Spinning Honey from Honeycomb in 2021

Spinning Honey from Honeycomb in 2021

Happy Summer of 2021! It's mid-July and I am happily spinning honey from honeycomb with my hand-cranked honey extractor, which handles two frames of honey at a time. Here's the process: You start with a fresh "super" of honey. Beekeepers use "super" as a noun to designate the small boxes of frames that go above the bigger boxes of frames that make up the hive body where the bees live. Supers are storage for the extra honey the bees gather beyond what they've put aside in the hive-body boxes for getting them through winter. When we're sure they have enough, we can harvest the extra from the supers.

1. The bees have filled each cell of comb in the super with flower nectars, adding enzymes in the process, and allowed the nectar to dry and cure until it is honey, with a moisture content below 17 percent. When it's honey, they cap each cell with wax. So the first step to harvesting the honey is to lift the caps off with an uncapping tool or slice them off with a hot knife. There is honeycomb on both sides of these frames, so both sides need to be uncapped.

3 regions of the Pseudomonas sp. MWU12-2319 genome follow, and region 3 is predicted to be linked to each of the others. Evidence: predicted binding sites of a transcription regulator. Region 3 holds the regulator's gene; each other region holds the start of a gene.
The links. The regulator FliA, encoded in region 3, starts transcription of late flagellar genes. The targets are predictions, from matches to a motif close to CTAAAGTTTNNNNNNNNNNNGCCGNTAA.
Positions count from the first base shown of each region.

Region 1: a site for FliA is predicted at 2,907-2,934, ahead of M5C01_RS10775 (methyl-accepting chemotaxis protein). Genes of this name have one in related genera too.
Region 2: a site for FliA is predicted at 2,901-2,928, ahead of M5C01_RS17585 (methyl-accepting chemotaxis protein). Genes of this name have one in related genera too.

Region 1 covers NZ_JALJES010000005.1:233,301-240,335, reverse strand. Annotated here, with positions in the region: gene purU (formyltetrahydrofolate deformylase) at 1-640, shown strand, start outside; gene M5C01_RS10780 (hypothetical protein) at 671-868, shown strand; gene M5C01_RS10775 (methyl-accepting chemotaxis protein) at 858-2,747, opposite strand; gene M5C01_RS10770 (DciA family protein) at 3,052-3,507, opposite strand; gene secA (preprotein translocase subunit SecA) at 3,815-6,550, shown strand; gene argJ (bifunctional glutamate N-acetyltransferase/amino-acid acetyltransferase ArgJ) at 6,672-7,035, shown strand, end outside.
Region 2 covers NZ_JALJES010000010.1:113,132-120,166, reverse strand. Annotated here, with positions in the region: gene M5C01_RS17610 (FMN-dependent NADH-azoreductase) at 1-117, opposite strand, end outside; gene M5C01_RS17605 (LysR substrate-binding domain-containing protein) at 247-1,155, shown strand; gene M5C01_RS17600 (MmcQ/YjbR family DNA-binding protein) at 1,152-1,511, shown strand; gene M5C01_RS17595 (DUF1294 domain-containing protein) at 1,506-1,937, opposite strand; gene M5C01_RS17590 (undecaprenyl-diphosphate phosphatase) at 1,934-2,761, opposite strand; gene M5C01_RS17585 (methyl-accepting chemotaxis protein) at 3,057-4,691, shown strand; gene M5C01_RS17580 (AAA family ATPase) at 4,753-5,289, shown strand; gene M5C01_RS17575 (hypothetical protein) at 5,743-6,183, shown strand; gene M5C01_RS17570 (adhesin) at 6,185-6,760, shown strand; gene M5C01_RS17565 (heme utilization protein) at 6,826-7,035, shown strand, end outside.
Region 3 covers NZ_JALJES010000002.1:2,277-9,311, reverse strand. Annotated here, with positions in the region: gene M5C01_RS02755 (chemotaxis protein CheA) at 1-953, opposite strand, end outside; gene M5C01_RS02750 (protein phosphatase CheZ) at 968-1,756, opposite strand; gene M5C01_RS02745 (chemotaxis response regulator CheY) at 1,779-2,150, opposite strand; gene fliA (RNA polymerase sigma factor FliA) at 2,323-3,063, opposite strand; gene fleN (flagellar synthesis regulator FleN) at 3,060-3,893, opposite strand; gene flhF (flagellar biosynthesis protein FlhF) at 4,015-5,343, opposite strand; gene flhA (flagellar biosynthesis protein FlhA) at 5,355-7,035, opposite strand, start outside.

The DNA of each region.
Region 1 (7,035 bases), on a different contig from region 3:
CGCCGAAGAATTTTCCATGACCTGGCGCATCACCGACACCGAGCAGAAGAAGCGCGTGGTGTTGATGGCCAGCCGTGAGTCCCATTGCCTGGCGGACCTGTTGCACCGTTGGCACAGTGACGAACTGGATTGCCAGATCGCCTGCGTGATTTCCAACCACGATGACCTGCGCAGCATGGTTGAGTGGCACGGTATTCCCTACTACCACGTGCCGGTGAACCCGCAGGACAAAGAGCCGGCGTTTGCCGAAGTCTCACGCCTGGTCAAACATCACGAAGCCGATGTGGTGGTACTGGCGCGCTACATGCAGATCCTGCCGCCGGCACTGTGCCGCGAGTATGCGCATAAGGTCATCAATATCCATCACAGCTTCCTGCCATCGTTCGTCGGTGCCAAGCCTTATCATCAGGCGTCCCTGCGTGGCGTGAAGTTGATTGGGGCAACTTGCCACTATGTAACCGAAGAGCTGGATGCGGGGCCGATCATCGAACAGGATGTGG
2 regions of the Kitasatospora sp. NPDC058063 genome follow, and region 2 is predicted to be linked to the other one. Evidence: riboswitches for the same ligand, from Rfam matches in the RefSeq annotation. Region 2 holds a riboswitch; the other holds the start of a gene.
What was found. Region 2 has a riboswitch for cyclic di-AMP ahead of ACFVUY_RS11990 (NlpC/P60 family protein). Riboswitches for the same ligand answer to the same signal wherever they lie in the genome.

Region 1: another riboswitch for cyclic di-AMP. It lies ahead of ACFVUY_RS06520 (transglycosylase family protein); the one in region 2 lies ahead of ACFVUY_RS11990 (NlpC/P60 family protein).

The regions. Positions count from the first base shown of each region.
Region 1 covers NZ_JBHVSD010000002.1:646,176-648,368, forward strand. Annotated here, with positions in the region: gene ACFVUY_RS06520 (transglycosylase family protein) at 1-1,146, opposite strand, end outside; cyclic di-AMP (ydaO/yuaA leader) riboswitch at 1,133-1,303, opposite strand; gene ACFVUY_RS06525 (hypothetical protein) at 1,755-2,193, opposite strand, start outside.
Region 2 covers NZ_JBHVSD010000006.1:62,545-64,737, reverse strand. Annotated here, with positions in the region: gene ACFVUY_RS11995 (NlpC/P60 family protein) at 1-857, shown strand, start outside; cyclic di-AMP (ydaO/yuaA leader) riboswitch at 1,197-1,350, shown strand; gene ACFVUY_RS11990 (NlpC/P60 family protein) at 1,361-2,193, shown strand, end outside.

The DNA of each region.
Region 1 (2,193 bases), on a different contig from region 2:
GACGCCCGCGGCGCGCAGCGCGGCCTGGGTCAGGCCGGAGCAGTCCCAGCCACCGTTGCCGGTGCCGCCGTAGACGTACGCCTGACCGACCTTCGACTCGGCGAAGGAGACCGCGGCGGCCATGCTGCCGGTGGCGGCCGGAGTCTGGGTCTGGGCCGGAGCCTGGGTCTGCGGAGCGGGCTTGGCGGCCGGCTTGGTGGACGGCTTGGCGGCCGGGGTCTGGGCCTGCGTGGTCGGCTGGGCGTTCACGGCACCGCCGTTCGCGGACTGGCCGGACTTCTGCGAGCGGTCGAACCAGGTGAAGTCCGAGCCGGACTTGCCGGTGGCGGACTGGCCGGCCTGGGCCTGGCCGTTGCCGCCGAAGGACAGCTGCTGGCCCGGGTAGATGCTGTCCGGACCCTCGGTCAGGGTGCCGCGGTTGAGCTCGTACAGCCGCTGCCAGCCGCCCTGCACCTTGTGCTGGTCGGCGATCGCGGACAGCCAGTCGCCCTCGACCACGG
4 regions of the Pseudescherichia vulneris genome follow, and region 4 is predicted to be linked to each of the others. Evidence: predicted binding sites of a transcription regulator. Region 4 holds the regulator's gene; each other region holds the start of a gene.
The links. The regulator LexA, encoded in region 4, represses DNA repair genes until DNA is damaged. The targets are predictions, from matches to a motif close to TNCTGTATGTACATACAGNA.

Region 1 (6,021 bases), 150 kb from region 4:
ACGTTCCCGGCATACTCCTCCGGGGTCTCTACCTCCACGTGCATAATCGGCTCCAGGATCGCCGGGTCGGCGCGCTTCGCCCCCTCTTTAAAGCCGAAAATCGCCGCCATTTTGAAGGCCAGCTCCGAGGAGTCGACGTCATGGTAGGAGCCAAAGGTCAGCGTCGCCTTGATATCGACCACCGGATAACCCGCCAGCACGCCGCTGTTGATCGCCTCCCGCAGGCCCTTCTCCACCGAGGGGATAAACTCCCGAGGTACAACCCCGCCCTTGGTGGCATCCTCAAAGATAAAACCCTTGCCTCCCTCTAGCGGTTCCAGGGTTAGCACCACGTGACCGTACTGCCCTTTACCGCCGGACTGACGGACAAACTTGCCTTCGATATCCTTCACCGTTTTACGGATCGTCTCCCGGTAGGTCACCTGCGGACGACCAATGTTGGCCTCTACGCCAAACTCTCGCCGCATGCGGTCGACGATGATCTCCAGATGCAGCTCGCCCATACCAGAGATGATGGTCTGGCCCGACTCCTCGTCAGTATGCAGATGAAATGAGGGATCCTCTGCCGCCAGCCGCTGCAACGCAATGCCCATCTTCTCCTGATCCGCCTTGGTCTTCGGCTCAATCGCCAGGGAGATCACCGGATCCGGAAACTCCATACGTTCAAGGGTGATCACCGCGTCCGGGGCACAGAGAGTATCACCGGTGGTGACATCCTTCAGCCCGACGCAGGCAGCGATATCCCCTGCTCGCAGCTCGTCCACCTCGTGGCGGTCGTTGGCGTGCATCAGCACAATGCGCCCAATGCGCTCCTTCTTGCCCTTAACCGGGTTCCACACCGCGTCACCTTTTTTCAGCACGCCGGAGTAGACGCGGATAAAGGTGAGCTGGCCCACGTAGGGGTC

2. Once the caps are removed from both sides of two frames, the frames can be loaded into the two baskets of the honey extractor. Turning the crank at a pretty good clip — but not as fast as possible — does the best job of spinning out the honey without damaging the combs, so the bees can just fill them again without having to do a lot of wax repairs. After a minute or so of cranking, the frames are removed and replaced in the basket with the other sides out and spun for another minute. Then the empty frames go back into the super to await their return to the hive, and the next two frames get the uncapping treatment.

3. Meanwhile, the honey extracted from the first two frames is ready to flow out of the now-opened honey gate on the extractor and through a sieve into a food-grade plastic bucket. The sieve catches the stray bits of wax and is the only "processing" honey needs. The bucket has its own honey gate, and the nectar of the gods that flows through that gate goes directly into jars for gifting or selling to family and friends.

— Mary de Zutter Barron, Kansas City, Missouri, July 11, 2021